Liberated E-Ink Shelf Labels Turned 10×2 Display

How expensive is it to make a panel that uses e-ink technology? That might depend on how flexible you are. [RBarron] read about reverse engineering point-of-sale shelf labels and found them on eBay for just over a buck apiece. Next thing you know, 20 of them were working together in a single panel.

The panels use RF or NFC programming, normally, but have the capability to use BLE. Naturally you could just address each one in turn, but that isn’t very efficient. The approach here is to use one label as a BLE controller and it then drives the other displays in a serial daisy chain, where each label’s receive pin is set to the previous label’s transmit pin.

That allows a simple piece of code to read incoming messages and process the ones addressed to that label. Anything else just gets sent out the serial port. Only the BLE node has special firmware. At first, we thought each label would need an address and we wondered how it would be set other than having unique firmware for each one since there doesn’t appear to be a handy way to do a hardware-based configuration.

The actual solution is clever. Each message has a hop counter that each node decrements before passing the message along the chain. When the hop count is zero, the message is at its destination. Simple and very easy to configure. In theory, you could replace any of the labels after the first one with any other label and the system would still work correctly.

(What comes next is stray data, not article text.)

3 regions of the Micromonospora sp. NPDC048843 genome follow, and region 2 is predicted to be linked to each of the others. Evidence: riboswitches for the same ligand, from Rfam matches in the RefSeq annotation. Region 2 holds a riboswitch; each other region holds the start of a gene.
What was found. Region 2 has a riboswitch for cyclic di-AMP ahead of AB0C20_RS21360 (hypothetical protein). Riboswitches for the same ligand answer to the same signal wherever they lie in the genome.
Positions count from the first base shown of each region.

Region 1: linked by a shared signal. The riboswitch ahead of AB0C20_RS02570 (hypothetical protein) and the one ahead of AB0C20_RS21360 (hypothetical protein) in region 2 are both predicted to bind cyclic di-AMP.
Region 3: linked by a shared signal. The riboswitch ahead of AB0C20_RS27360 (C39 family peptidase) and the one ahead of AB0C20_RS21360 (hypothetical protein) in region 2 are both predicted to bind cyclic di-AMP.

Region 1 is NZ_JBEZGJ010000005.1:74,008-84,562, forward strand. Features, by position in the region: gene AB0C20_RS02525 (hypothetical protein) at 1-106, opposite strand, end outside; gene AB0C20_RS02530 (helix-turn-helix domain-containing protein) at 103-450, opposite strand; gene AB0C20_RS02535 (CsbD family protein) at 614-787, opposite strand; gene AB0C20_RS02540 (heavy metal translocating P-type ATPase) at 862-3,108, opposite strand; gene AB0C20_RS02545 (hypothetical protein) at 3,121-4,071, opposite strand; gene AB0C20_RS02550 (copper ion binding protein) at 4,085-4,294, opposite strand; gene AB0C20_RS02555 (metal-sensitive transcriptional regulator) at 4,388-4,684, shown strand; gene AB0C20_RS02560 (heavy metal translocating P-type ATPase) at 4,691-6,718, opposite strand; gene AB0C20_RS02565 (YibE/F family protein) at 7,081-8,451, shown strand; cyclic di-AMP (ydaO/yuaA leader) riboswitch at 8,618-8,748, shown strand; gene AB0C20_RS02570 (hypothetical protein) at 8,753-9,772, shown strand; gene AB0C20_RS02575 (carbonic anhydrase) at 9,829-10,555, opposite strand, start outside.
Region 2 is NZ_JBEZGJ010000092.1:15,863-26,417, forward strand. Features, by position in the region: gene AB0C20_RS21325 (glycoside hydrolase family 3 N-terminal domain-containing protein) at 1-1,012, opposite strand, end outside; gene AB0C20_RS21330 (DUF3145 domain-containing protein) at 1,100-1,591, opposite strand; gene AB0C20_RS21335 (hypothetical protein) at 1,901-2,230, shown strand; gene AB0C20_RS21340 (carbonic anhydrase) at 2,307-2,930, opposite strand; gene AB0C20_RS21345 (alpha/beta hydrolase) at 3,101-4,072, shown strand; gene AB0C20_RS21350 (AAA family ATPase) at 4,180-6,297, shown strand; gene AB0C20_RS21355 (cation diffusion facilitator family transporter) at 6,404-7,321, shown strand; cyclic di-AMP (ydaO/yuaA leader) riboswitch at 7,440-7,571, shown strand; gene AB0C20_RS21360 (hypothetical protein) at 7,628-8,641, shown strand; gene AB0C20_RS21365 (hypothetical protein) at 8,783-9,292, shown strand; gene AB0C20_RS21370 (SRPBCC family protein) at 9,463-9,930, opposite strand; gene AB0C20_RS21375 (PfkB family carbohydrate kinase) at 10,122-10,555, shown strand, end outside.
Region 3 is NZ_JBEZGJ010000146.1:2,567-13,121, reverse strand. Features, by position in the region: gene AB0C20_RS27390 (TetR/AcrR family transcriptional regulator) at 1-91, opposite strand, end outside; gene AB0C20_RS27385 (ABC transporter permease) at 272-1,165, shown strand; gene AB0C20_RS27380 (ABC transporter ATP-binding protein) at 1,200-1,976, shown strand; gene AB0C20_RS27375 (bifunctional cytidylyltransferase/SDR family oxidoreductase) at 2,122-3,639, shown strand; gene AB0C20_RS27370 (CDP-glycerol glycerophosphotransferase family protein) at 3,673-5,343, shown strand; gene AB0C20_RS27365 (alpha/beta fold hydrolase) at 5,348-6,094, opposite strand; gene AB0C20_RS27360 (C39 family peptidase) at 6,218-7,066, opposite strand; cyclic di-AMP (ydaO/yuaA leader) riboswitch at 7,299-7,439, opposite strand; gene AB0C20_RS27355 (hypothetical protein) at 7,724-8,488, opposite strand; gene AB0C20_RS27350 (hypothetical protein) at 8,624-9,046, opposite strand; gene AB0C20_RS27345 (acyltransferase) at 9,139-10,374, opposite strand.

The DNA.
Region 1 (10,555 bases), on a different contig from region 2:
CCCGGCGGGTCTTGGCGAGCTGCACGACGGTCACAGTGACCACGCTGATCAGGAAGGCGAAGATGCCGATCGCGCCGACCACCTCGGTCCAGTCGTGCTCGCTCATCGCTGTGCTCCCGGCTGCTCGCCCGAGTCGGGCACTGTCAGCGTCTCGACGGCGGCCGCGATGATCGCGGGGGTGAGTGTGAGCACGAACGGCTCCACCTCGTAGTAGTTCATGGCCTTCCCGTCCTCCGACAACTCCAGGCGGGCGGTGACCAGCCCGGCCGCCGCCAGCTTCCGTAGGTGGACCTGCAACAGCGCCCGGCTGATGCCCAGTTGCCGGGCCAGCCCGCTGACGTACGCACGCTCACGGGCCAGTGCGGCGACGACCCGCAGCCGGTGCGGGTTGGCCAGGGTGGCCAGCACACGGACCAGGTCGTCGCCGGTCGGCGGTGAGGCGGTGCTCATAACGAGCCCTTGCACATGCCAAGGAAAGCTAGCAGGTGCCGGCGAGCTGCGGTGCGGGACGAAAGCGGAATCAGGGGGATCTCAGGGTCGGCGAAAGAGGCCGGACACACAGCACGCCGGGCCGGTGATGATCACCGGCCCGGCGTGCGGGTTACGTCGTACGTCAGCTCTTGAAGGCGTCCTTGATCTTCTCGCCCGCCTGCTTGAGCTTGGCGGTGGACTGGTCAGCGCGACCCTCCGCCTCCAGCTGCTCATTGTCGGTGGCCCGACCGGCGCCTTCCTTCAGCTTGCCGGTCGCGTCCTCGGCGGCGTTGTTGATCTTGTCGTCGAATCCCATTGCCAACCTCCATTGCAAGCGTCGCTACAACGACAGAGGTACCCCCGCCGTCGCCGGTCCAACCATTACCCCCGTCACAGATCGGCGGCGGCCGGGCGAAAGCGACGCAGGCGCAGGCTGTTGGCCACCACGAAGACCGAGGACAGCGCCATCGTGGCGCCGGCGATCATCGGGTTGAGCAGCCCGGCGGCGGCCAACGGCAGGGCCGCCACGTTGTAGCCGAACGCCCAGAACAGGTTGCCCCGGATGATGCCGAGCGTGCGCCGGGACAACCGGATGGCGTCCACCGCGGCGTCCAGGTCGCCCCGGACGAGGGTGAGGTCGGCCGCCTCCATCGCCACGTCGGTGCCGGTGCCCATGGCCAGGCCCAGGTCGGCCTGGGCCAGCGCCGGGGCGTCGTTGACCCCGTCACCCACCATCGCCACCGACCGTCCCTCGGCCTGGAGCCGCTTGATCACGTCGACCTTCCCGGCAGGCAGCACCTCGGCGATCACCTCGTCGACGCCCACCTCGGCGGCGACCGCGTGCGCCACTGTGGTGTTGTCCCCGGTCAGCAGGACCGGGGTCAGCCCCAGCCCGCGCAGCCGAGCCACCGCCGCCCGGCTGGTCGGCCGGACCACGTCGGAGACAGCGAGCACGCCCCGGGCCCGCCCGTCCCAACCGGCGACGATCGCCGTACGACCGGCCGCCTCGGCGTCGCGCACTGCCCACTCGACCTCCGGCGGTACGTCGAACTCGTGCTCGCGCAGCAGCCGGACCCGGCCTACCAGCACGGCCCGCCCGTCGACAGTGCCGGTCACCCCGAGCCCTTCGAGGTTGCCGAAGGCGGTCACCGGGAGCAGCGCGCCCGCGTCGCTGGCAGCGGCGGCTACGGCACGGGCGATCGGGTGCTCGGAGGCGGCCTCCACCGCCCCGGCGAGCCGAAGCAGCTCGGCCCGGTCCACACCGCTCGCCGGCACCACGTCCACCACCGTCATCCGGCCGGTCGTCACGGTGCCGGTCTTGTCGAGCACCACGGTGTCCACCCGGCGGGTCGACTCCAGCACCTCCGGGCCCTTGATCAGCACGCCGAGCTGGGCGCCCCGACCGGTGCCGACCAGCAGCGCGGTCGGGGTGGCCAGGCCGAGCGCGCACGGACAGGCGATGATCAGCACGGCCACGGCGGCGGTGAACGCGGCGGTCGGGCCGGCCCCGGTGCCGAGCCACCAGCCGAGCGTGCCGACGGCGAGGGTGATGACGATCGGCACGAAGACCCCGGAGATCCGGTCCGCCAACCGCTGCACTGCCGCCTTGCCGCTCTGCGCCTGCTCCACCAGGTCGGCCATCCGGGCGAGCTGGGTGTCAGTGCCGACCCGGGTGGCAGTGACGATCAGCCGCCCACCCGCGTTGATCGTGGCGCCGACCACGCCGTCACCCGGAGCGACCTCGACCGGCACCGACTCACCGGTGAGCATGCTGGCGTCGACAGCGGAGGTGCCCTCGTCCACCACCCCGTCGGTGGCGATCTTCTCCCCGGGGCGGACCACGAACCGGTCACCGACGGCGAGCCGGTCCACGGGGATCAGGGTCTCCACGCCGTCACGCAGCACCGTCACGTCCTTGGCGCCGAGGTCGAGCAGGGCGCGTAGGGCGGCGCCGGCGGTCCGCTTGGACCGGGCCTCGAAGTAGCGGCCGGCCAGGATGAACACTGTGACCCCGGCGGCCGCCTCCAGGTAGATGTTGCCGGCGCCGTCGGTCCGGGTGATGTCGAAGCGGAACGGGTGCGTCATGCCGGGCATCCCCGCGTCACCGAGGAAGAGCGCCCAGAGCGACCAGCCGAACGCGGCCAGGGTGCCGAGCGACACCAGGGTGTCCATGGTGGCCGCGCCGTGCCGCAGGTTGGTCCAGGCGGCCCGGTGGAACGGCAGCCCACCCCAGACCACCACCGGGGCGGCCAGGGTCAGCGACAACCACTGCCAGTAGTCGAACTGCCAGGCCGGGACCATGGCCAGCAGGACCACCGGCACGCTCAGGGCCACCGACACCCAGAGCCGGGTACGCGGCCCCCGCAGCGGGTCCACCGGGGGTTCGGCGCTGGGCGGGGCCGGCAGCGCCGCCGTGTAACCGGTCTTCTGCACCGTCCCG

Even the wiring is clever, with a jig to bend the wire to ensure even spacing of each element on the panel. A laser-cut box finishes the project off nicely. The code is all available on GitHub. We’ve seen these kinds of tags used for things like weather stations. Not to mention conference badges.

Game Boy Vs. Electronic Shelf Labels

SANYO DIGITAL CAMERAWhile they’re probably rare as hen’s teeth in the US, there have been a few major stores around the world that have started rolling out electronic shelf labels for every item in the store. These labels ensure every item on a shelf has the same price as what’s in the store’s computer, and they’re all controlled by an infrared transceiver hanging on the store’s ceiling. After studying one of these base stations, [furrtek] realized they’re wide open if you have the right equipment. The right equipment, it turns out, is a Game Boy Color.

The shelf labels in question are controlled by a base station with a decidedly non-standard carrier frequency and a proprietary protocol. IR driver chips found in phones are too slow to communicate with these labels, and old PDAs like Palm Pilots, Zauruses, and Pocket PCs only have an IrDA chip. There is one device that has an active development scene and an IR LED connected directly to a CPU pin, though, so [furrtek] started tinkering around with the hardware.

The Game Boy needed to be overclocked to get the right carrier frequency of 1.25 MHz. With a proof of concept already developed on a FPGA board, [furrtek] started coding for the Game Boy, developing an interface that allows him to change the ‘pages’ of these electronic labels, or display customized data on a particular label.

There’s also a much, much more facepalming implication of this build: these electronic labels’ firmware is able to be updated through IR. All [furrtek] needs is the development tools for the uC inside one of these labels.

There’s a great video [furrtek] put together going over this one. Check that out below.

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